(Bloomberg) -- Ben Bernanke said there is growing interest within the Bank of England over publishing its own interest-rate projections, one of the strongest signals yet that the central bank is mulling a major communications shake-up. 

The former Federal Reserve chair said on Wednesday he would be “disappointed” if the BOE did not consider releasing a preferred path for rates and offered to help with any review of the policy.

It suggests that the UK central bank is considering a major shift in how it communicates future policy to investors and households after Bernanke’s review of its forecasting and messaging.

“I think there is a lot of interest in the bank... in implementing these changes, including discussing the one you raised about the rate projections,” Bernanke said in a hearing with lawmakers on the House of Commons Treasury Committee. 

Bernanke made a series of recommendations to the BOE in April after it faced fierce criticism for underestimating the strength of inflation in recent years. 

In the review, he stopped short of recommending that the BOE publishes rate projections like other central banks such as the Fed but said it deserves consideration. Bernanke then suggested on Wednesday that a review into the idea is still on the table despite some rate-setters voicing their opposition. 

“It’s definitely something worth looking at and I would be disappointed if the bank did not seriously review the possibility at some point in the next couple of years,” Bernanke said. “I’ve told the bank that I would be happy to continue to advise and consult to the extent that that would be useful.”

Pressed about his offer later in the hearing, he added: “I haven’t formally made it. I made it in an email to Clare Lombardelli,” the incoming deputy governor, “and she said ‘that would be wonderful.’ My offer is now public. I mentioned it to the governor. I’m sure they’d be happy to have some input from me.”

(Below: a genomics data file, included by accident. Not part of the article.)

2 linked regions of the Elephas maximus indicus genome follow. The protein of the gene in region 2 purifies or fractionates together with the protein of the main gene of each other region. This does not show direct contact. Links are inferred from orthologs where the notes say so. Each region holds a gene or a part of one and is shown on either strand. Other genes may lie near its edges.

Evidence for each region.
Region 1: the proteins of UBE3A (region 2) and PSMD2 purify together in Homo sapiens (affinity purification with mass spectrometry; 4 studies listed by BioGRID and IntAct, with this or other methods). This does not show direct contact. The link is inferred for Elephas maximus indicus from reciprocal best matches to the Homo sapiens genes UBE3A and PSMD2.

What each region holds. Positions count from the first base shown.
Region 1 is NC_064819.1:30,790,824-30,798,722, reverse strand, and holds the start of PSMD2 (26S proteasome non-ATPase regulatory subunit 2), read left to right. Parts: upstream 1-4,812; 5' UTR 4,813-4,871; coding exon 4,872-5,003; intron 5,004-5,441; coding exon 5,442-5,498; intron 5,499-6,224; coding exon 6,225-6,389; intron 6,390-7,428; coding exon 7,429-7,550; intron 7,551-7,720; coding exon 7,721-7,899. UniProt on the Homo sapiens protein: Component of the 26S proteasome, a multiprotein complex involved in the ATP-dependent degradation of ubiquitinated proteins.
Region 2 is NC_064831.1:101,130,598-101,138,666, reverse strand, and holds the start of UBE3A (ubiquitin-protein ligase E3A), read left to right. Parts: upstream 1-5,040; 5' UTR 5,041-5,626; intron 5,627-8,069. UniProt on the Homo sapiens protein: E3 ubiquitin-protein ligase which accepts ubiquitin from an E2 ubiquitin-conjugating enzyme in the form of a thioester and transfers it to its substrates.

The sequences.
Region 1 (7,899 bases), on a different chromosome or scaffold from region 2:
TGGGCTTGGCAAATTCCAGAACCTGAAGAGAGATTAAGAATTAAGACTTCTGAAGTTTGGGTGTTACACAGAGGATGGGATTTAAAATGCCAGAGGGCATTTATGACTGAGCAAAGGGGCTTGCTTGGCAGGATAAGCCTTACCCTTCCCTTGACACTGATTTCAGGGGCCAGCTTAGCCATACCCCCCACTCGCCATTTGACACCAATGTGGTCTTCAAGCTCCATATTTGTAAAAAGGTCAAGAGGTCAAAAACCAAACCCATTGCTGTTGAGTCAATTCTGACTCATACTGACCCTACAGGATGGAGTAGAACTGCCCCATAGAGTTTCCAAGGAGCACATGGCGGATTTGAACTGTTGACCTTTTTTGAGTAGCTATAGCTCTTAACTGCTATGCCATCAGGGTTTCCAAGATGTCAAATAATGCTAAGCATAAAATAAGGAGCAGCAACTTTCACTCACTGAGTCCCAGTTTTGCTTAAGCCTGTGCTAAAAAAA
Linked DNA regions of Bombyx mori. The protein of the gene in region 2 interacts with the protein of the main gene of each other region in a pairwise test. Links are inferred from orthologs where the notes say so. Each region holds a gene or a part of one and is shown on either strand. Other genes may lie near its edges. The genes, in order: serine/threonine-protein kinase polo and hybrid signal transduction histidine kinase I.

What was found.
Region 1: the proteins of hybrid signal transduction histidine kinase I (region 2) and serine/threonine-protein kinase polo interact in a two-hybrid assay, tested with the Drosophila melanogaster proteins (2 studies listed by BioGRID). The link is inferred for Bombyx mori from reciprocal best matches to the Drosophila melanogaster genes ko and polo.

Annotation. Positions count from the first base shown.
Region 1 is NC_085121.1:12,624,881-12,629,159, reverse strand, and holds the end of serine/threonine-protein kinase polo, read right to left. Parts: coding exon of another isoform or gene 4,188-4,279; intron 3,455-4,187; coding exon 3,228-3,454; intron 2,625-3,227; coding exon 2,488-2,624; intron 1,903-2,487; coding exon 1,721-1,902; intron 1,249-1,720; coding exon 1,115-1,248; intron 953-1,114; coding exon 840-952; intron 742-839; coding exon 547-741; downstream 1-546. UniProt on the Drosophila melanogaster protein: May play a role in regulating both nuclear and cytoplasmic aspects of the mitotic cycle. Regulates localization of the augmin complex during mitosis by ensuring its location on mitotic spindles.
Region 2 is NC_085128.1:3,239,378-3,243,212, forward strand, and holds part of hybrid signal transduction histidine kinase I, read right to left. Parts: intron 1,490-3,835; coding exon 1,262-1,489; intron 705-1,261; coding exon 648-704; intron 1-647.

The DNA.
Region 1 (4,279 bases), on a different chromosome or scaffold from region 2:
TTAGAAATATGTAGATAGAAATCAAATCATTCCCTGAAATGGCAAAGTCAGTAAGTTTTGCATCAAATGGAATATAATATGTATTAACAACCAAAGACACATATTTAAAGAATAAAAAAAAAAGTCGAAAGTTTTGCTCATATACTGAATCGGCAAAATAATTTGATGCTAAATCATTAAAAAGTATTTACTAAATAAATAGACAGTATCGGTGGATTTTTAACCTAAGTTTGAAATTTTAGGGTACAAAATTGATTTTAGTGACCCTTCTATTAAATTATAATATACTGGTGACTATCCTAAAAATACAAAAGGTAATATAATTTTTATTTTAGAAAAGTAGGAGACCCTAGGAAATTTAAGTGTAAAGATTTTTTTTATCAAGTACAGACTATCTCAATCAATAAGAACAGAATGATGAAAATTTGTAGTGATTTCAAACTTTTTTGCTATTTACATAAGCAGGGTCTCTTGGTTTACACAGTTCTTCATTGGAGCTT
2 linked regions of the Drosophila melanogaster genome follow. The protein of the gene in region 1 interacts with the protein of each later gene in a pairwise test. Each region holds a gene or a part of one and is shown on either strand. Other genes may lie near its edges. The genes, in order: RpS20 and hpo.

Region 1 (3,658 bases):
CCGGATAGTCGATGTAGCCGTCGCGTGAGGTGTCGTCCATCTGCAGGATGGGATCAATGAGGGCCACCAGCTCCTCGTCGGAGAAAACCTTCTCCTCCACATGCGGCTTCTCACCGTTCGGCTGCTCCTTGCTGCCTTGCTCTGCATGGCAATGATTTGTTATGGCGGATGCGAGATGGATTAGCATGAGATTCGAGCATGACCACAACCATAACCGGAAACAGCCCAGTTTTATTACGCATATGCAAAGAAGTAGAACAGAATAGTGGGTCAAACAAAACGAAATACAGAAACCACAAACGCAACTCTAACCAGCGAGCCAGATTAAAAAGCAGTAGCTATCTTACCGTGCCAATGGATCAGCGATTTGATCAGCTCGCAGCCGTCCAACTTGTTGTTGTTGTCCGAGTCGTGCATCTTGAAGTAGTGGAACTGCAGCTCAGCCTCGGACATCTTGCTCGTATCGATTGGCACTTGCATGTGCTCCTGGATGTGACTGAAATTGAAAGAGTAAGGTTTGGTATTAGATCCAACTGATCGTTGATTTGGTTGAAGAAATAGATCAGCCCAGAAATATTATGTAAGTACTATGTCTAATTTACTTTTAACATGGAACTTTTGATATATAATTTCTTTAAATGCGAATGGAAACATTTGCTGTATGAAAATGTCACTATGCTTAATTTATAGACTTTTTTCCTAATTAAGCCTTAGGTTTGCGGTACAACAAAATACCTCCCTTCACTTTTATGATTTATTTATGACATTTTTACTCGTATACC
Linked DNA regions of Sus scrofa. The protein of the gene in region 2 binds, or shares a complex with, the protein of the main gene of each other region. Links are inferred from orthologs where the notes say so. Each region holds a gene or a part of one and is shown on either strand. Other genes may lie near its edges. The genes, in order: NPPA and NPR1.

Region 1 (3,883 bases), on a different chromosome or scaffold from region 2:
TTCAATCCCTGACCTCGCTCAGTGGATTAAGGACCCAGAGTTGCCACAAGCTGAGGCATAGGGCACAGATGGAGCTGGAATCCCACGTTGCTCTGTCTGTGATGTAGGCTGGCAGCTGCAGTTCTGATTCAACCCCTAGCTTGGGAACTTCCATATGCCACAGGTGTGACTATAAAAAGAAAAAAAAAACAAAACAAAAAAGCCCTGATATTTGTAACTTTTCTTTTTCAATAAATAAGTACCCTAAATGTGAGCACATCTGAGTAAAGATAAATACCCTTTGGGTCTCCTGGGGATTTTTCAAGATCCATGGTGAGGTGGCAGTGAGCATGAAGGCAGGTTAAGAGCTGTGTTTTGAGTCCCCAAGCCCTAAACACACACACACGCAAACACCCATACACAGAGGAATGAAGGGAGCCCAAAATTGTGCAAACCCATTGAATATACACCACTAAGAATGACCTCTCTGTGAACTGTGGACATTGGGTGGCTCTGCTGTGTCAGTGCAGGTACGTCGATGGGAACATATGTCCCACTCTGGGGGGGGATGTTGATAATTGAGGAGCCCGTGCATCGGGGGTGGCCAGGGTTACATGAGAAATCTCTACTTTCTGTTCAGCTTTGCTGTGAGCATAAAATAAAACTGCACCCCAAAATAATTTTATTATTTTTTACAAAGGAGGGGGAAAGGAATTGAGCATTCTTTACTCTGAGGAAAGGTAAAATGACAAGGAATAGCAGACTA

If the BOE eventually decides to go ahead with rate projections, Bernanke said, “I think rather than the (Fed-style) dot plot, they should have a Swedish or Norwegian style, collective rate forecast that goes into the forecast for the economy.”

Bernanke stressed that the case for releasing interest-rate projections is not a “slam dunk.” A major challenge would be getting the nine members of the MPC to decide on a projection “early enough that it could be used in a forecast.”

Prior to the Bernanke review’s publication, several BOE rate-setters raised doubts over releasing a predicted rate path, particularly one similar to dot plot projections.  

Governor Andrew Bailey said he was in “two minds” about dot plots. External rate-setter Catherine Mann said the BOE does better than them by revealing individual votes and following up with speeches and interviews, while Megan Greene, another external policymaker, warned that investors “do not understand dot plots as they are intended.”

Bernanke’s review said the BOE should be much clearer with markets on future policy, and was damning about “out of date” models and infrastructure.

He told the Treasury Committee that the BOE was distracted from maintaining its infrastructure because it was “putting out” fires and dealing with criticism from MPs and the public. 

The BOE declined to comment. It has previously said it will respond to the review later this year.

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